The Georgia General Assembly was in recess on Monday and Wednesday but will be back in Session on Thursday for the 20th Legislative Day. Day 20 is the halfway point of the Session. Day 20 is important because tax measures must be introduced by day 20 to be considered, unless amendments are made to surviving legislation. Members are racing to get their bills out of committees before cross-over day. 
 
March 15 will be crossover day, the deadline for a bill to cross from one chamber to the other to remain alive for the session. Cross-over day really narrows the focus on topics that are "in play". Some issues such as the Speaker's HB 1013, on mental health reform will assuredly cross over in time. Others such as revisions to medical cannabis laws, addressing business classification of 1099 employees, various issues impacting our energy policies, bills regarding Certificate of Need, and common carrier and privacy legislation have a less clear path towards making it through the March 15 deadline. 
 
Bills of interest: 
 
SB 331 by Senator John Albers, titled the Protecting Georgia Businesses and Workers Act, prevents local governments from enacting ordinances dictating employee schedules, hours and work product.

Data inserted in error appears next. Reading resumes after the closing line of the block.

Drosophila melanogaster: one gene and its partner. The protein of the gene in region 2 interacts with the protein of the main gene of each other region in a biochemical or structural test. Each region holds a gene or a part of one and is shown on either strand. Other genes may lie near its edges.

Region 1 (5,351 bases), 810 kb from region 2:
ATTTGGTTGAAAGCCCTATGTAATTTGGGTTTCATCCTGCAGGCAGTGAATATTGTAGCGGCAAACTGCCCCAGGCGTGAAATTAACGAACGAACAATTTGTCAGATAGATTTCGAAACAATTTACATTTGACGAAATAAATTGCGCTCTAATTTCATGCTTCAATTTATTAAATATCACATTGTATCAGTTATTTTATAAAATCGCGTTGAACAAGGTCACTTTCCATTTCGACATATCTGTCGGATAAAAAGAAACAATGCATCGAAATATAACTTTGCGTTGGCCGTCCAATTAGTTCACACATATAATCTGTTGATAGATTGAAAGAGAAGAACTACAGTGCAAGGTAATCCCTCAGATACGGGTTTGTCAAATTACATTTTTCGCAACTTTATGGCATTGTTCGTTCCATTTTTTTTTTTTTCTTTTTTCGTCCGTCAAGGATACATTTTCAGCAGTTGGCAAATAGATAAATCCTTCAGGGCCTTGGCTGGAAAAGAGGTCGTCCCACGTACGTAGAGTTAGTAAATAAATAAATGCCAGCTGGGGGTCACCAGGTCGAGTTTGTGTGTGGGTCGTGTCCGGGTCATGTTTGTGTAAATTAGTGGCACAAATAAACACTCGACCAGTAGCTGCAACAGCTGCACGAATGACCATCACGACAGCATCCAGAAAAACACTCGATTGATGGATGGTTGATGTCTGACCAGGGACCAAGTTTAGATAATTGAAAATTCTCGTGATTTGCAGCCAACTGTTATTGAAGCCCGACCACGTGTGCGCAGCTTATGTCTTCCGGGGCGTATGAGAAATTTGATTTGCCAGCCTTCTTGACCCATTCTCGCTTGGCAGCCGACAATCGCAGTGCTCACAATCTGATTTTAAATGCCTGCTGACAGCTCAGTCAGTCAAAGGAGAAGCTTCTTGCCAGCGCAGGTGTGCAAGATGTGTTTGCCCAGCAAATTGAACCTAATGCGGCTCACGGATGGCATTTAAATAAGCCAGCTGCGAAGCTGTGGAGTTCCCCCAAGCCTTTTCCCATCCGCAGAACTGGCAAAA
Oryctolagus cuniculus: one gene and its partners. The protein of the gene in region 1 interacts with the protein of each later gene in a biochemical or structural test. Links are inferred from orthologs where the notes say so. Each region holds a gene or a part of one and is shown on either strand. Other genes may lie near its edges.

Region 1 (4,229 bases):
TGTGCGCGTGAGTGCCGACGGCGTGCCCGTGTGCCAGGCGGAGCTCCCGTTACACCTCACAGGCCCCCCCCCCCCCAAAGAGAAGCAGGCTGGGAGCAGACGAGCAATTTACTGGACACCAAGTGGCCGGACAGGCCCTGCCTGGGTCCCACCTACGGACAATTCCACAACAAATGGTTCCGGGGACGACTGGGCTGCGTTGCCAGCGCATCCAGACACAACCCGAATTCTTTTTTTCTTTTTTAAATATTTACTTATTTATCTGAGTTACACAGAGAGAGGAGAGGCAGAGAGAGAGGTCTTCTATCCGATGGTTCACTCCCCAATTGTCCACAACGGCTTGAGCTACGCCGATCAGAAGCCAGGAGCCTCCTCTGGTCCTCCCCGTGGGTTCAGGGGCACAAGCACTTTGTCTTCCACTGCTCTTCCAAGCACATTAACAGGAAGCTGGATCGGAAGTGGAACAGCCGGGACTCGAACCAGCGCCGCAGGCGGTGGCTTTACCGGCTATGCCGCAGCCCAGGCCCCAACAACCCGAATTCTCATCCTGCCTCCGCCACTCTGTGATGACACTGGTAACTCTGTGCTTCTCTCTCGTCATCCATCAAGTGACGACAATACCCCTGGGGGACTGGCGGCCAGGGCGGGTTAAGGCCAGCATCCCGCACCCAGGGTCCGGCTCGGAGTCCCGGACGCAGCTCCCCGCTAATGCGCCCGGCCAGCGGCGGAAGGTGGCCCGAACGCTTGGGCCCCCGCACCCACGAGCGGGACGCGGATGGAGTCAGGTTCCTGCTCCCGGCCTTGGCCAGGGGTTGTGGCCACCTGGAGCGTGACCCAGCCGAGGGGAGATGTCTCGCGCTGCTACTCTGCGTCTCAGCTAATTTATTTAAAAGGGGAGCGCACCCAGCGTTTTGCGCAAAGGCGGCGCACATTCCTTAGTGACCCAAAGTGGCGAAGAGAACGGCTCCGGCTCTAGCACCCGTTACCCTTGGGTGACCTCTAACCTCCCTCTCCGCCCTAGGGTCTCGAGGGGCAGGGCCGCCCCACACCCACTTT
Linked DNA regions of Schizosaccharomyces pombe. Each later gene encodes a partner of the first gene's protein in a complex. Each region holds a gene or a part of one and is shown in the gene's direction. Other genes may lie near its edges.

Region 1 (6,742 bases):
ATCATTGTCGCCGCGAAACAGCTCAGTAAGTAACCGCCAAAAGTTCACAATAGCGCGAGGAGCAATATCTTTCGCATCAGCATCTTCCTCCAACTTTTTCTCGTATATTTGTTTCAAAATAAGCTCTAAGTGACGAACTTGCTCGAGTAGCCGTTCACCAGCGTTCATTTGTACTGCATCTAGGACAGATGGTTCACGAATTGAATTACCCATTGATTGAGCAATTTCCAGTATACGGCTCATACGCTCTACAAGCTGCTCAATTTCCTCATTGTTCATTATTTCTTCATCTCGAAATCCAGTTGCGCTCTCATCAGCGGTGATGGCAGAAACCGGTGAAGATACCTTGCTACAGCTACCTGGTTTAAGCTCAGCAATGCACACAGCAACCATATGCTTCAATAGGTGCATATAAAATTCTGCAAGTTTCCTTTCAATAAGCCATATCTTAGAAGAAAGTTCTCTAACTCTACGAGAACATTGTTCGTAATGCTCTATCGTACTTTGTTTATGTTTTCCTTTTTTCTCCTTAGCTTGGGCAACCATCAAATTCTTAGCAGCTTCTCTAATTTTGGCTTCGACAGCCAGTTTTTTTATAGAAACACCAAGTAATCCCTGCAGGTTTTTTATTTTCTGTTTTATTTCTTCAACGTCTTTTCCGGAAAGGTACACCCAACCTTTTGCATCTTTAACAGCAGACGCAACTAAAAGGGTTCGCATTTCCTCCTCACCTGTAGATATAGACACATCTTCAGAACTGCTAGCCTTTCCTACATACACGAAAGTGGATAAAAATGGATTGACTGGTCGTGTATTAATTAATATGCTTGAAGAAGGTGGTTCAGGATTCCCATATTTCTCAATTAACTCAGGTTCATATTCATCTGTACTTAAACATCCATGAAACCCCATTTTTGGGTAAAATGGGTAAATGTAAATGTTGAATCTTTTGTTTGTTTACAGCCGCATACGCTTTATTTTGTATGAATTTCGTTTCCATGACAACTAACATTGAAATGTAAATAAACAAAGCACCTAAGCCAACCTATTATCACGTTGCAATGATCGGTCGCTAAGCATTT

SB 393, by Senator Greg Dolezal, regulating social media as a common carrier passed out of committee and onto the Rules Committee last week with no amendments. SB 394, also by Senator Greg Dolezal, has drawn significant opposition from business and technology groups remains in Committee, with no hearing yet scheduled. While SB 394 remains a Senate Majority Caucus priority, recognition of its complexity may cause the issue to be worked on during the interim. 
 
HB 389 by Representative Todd Jones, regarding the classification of employees, passed the House Industry and Labor Committee by substitute last week. Changes were made to ensure that gig economy companies, like rideshare and home delivery companies were not adversely impacted and is now in the House Rules Committee.  
 
HB 961 by Representative Chuck Efstration authorizes the apportionment of damages in single defendant lawsuits and provides for evidence of fault of nonparties is awaiting action on the House floor. 

 
This weekly Legislative Update report is courtesy of the Regional Business Coalition of Metropolitan Atlanta (RBC), an organization of over a dozen of the largest and most active Chambers of Commerce throughout the metro Atlanta region. RBC member chambers represent over 15,000 member companies who employ millions of metro Atlanta residents. The RBC’s primary goal is to represent the interests of RBC Chamber members on regional public policy issues impacting our transportation, water and air quality and to advocate for solutions that improve metro Atlanta’s quality of life and economic vitality.